رقابت تحت تعیین اندازه دسته تولید پویای توانا شده با اکتساب ظرفیت
|کد مقاله||سال انتشار||مقاله انگلیسی||ترجمه فارسی||تعداد کلمات|
|22787||2011||10 صفحه PDF||سفارش دهید||محاسبه نشده|
Publisher : Elsevier - Science Direct (الزویر - ساینس دایرکت)
Journal : International Journal of Production Economics, Volume 131, Issue 2, June 2011, Pages 535–544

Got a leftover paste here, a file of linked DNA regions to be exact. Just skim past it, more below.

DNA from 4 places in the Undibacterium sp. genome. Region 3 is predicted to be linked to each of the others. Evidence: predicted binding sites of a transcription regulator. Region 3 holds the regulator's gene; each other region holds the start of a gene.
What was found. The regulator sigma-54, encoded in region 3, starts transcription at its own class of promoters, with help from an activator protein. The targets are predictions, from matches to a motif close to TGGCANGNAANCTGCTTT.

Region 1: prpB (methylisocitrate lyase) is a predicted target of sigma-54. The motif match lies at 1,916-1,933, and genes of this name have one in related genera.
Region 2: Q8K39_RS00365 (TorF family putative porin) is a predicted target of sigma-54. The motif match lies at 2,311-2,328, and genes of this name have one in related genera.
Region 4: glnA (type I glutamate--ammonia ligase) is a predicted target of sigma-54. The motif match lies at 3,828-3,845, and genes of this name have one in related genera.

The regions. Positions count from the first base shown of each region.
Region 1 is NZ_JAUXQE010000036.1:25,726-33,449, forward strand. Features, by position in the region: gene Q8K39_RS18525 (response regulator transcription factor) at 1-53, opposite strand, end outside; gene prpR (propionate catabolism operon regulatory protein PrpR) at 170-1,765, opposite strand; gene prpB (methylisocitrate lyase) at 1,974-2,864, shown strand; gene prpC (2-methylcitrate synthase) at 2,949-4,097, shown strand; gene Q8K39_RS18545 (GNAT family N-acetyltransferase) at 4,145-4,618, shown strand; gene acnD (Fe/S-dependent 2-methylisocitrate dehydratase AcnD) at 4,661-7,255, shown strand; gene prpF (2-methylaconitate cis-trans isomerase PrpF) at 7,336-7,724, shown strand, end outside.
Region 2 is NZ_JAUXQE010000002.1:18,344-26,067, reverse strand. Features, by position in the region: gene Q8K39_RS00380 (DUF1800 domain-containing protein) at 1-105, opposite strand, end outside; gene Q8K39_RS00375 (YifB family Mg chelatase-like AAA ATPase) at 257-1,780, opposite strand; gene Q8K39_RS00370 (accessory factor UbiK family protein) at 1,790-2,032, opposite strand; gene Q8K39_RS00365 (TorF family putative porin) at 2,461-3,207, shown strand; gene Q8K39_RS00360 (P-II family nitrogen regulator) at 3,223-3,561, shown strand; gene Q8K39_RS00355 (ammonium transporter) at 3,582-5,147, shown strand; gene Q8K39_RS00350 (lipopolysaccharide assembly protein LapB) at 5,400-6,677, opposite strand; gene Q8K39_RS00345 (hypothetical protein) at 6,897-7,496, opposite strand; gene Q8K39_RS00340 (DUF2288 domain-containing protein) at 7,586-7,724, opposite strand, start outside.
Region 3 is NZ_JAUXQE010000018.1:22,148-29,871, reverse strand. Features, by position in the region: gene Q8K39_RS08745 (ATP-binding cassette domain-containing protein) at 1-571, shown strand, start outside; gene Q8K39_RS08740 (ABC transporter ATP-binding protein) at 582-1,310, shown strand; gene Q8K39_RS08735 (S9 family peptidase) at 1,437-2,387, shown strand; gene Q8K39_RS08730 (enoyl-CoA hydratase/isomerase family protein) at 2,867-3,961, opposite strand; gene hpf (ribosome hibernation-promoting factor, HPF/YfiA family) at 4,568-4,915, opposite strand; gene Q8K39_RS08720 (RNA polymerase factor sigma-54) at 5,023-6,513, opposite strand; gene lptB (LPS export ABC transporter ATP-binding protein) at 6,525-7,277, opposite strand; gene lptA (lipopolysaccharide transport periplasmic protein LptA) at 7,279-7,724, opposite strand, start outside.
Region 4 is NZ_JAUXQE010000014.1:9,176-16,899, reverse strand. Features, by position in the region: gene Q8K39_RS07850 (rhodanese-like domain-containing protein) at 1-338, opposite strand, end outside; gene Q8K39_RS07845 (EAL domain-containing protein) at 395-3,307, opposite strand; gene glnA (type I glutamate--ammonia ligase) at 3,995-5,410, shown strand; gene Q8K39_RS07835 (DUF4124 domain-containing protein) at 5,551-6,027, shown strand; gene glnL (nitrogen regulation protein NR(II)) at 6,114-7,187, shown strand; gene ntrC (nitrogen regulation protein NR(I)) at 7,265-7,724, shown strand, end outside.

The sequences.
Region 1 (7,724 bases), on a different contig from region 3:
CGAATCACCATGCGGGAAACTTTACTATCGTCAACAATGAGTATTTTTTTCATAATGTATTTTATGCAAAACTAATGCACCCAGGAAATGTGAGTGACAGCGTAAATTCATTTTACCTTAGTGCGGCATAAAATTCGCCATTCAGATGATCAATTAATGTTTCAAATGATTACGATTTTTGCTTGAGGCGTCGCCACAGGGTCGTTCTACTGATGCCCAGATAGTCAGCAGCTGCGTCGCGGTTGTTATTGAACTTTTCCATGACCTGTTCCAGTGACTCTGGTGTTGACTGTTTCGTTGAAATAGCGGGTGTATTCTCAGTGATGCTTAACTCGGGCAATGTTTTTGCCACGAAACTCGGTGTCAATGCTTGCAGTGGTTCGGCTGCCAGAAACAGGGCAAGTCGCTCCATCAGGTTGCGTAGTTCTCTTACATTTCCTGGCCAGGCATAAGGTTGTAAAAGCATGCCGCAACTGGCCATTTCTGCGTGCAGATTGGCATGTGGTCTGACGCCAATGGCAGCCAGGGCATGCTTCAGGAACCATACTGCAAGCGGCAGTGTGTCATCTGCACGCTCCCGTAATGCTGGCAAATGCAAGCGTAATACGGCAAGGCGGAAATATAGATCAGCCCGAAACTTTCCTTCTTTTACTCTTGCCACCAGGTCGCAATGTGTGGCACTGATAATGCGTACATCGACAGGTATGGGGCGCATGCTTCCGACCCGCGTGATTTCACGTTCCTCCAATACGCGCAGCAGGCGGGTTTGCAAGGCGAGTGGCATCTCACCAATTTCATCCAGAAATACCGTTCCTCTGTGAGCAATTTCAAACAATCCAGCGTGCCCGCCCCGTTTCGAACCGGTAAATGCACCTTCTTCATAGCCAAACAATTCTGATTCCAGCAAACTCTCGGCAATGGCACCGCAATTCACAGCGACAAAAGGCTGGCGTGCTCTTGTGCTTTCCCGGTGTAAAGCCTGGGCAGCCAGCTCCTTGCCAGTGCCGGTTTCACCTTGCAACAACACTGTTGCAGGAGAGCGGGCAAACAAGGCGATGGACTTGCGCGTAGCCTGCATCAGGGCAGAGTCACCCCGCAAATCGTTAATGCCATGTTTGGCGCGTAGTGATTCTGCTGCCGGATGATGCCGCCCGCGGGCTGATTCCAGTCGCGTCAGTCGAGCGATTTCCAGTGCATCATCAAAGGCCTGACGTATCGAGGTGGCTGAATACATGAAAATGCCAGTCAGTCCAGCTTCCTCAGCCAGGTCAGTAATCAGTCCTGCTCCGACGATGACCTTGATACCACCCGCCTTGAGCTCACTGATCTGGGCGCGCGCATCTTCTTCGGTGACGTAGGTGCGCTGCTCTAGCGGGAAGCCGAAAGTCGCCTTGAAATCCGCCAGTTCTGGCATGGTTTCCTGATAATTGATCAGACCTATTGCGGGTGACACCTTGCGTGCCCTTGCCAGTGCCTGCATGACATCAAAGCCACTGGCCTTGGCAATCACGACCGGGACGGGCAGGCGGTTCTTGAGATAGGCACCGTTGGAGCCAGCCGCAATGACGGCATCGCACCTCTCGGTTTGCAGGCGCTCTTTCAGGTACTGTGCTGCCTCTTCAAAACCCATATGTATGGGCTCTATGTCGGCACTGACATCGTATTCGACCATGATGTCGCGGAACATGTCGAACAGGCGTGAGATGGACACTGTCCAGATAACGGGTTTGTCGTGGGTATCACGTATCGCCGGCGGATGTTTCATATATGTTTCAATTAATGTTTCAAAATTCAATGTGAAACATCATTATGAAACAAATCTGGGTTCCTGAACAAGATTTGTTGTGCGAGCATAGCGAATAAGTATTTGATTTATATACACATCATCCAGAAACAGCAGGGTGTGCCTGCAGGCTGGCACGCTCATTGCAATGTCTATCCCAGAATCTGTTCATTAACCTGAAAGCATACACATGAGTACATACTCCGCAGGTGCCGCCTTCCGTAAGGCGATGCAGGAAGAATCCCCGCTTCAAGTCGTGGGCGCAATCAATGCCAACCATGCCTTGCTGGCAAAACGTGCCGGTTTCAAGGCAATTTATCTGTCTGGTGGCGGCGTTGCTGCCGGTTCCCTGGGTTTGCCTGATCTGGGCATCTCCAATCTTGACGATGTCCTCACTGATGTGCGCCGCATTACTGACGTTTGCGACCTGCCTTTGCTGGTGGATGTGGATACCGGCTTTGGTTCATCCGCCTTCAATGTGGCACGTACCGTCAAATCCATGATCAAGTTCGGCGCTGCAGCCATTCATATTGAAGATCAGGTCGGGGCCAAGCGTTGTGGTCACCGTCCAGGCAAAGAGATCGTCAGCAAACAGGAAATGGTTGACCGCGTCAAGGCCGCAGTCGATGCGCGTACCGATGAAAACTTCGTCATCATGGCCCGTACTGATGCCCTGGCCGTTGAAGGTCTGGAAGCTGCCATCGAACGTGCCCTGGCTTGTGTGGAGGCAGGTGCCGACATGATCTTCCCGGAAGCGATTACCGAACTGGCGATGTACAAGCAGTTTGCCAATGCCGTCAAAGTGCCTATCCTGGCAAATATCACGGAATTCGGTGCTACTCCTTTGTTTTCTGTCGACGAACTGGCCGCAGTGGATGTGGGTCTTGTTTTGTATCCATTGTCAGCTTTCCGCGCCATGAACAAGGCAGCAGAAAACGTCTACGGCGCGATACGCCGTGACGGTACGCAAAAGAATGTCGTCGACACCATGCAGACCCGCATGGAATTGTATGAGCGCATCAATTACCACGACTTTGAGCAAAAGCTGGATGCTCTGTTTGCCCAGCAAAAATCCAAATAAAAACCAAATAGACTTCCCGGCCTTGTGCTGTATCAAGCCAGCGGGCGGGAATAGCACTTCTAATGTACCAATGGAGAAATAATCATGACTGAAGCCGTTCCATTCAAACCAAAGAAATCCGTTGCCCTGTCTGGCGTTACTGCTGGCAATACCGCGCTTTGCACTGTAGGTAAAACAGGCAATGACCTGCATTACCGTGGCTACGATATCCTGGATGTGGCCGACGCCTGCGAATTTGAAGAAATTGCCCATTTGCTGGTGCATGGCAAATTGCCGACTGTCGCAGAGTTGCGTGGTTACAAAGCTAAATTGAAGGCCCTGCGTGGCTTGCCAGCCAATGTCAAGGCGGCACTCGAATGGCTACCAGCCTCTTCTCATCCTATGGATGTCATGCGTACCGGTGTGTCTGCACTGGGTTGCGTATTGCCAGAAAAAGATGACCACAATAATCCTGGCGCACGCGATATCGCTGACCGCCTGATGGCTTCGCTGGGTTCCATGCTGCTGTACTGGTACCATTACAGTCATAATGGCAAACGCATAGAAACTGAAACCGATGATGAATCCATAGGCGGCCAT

Lot-sizing and capacity planning are important supply chain decisions, and competition and cooperation affect the performance of these decisions. In this paper, we look into the dynamic lot-sizing and resource competition problem of an industry consisting of multiple firms. A capacity competition model combining the complexity of time-varying demand with cost functions and economies of scale arising from dynamic lot-sizing costs is developed. Each firm can replenish inventory at the beginning of each period in a finite planning horizon. Fixed as well as variable production costs incur for each production setup, along with inventory carrying costs. The individual production lots of each firm are limited by a constant capacity restriction, which is purchased up front for the planning horizon. The capacity can be purchased from a spot market, and the capacity acquisition cost fluctuates with the total capacity demand of all the competing firms. We solve the competition model and establish the existence of a capacity equilibrium over the firms and the associated optimal dynamic lot-sizing plan for each firm under mild conditions.